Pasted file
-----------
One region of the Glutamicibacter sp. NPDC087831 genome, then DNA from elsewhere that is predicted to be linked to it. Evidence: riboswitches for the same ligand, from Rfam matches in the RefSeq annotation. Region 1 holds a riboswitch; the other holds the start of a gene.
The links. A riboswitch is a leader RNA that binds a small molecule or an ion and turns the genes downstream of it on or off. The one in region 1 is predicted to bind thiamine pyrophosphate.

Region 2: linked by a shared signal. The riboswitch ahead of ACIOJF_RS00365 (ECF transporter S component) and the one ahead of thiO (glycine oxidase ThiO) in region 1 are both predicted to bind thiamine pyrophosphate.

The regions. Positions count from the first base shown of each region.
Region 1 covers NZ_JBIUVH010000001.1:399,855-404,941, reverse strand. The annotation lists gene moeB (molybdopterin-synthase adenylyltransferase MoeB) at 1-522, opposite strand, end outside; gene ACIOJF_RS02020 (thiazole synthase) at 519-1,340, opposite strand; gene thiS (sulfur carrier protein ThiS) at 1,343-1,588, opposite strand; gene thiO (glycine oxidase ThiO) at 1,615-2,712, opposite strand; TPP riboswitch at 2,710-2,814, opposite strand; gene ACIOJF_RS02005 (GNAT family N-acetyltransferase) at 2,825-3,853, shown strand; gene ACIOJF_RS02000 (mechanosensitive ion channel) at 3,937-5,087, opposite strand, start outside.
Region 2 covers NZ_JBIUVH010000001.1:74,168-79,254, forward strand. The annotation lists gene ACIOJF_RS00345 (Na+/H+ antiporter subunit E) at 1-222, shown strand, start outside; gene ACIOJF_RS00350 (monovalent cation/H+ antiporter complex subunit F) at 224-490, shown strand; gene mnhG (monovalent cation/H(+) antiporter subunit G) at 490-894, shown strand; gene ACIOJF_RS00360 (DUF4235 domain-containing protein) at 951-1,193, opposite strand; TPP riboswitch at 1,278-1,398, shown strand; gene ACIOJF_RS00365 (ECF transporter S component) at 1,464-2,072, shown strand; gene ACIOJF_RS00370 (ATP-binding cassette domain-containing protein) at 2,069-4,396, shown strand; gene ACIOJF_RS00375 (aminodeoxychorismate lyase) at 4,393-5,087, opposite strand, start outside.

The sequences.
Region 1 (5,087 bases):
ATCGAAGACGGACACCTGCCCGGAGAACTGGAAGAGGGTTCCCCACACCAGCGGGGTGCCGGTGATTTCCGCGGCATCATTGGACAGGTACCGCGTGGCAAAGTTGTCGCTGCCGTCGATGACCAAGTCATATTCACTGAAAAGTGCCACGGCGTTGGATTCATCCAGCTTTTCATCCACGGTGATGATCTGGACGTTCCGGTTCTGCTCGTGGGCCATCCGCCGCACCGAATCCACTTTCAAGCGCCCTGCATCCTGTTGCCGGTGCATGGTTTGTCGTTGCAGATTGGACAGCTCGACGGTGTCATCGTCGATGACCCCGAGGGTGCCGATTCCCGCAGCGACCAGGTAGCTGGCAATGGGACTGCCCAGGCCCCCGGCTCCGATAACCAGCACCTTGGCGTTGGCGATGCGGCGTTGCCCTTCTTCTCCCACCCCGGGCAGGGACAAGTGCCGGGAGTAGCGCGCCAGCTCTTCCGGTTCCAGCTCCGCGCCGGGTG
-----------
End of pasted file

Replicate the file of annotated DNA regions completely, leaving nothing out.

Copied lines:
One region of the Glutamicibacter sp. NPDC087831 genome, then DNA from elsewhere that is predicted to be linked to it. Evidence: riboswitches for the same ligand, from Rfam matches in the RefSeq annotation. Region 1 holds a riboswitch; the other holds the start of a gene.
The links. A riboswitch is a leader RNA that binds a small molecule or an ion and turns the genes downstream of it on or off. The one in region 1 is predicted to bind thiamine pyrophosphate.

Region 2: linked by a shared signal. The riboswitch ahead of ACIOJF_RS00365 (ECF transporter S component) and the one ahead of thiO (glycine oxidase ThiO) in region 1 are both predicted to bind thiamine pyrophosphate.

The regions. Positions count from the first base shown of each region.
Region 1 covers NZ_JBIUVH010000001.1:399,855-404,941, reverse strand. The annotation lists gene moeB (molybdopterin-synthase adenylyltransferase MoeB) at 1-522, opposite strand, end outside; gene ACIOJF_RS02020 (thiazole synthase) at 519-1,340, opposite strand; gene thiS (sulfur carrier protein ThiS) at 1,343-1,588, opposite strand; gene thiO (glycine oxidase ThiO) at 1,615-2,712, opposite strand; TPP riboswitch at 2,710-2,814, opposite strand; gene ACIOJF_RS02005 (GNAT family N-acetyltransferase) at 2,825-3,853, shown strand; gene ACIOJF_RS02000 (mechanosensitive ion channel) at 3,937-5,087, opposite strand, start outside.
Region 2 covers NZ_JBIUVH010000001.1:74,168-79,254, forward strand. The annotation lists gene ACIOJF_RS00345 (Na+/H+ antiporter subunit E) at 1-222, shown strand, start outside; gene ACIOJF_RS00350 (monovalent cation/H+ antiporter complex subunit F) at 224-490, shown strand; gene mnhG (monovalent cation/H(+) antiporter subunit G) at 490-894, shown strand; gene ACIOJF_RS00360 (DUF4235 domain-containing protein) at 951-1,193, opposite strand; TPP riboswitch at 1,278-1,398, shown strand; gene ACIOJF_RS00365 (ECF transporter S component) at 1,464-2,072, shown strand; gene ACIOJF_RS00370 (ATP-binding cassette domain-containing protein) at 2,069-4,396, shown strand; gene ACIOJF_RS00375 (aminodeoxychorismate lyase) at 4,393-5,087, opposite strand, start outside.

The sequences.
Region 1 (5,087 bases):
ATCGAAGACGGACACCTGCCCGGAGAACTGGAAGAGGGTTCCCCACACCAGCGGGGTGCCGGTGATTTCCGCGGCATCATTGGACAGGTACCGCGTGGCAAAGTTGTCGCTGCCGTCGATGACCAAGTCATATTCACTGAAAAGTGCCACGGCGTTGGATTCATCCAGCTTTTCATCCACGGTGATGATCTGGACGTTCCGGTTCTGCTCGTGGGCCATCCGCCGCACCGAATCCACTTTCAAGCGCCCTGCATCCTGTTGCCGGTGCATGGTTTGTCGTTGCAGATTGGACAGCTCGACGGTGTCATCGTCGATGACCCCGAGGGTGCCGATTCCCGCAGCGACCAGGTAGCTGGCAATGGGACTGCCCAGGCCCCCGGCTCCGATAACCAGCACCTTGGCGTTGGCGATGCGGCGTTGCCCTTCTTCTCCCACCCCGGGCAGGGACAAGTGCCGGGAGTAGCGCGCCAGCTCTTCCGGTTCCAGCTCCGCGCCGGGTG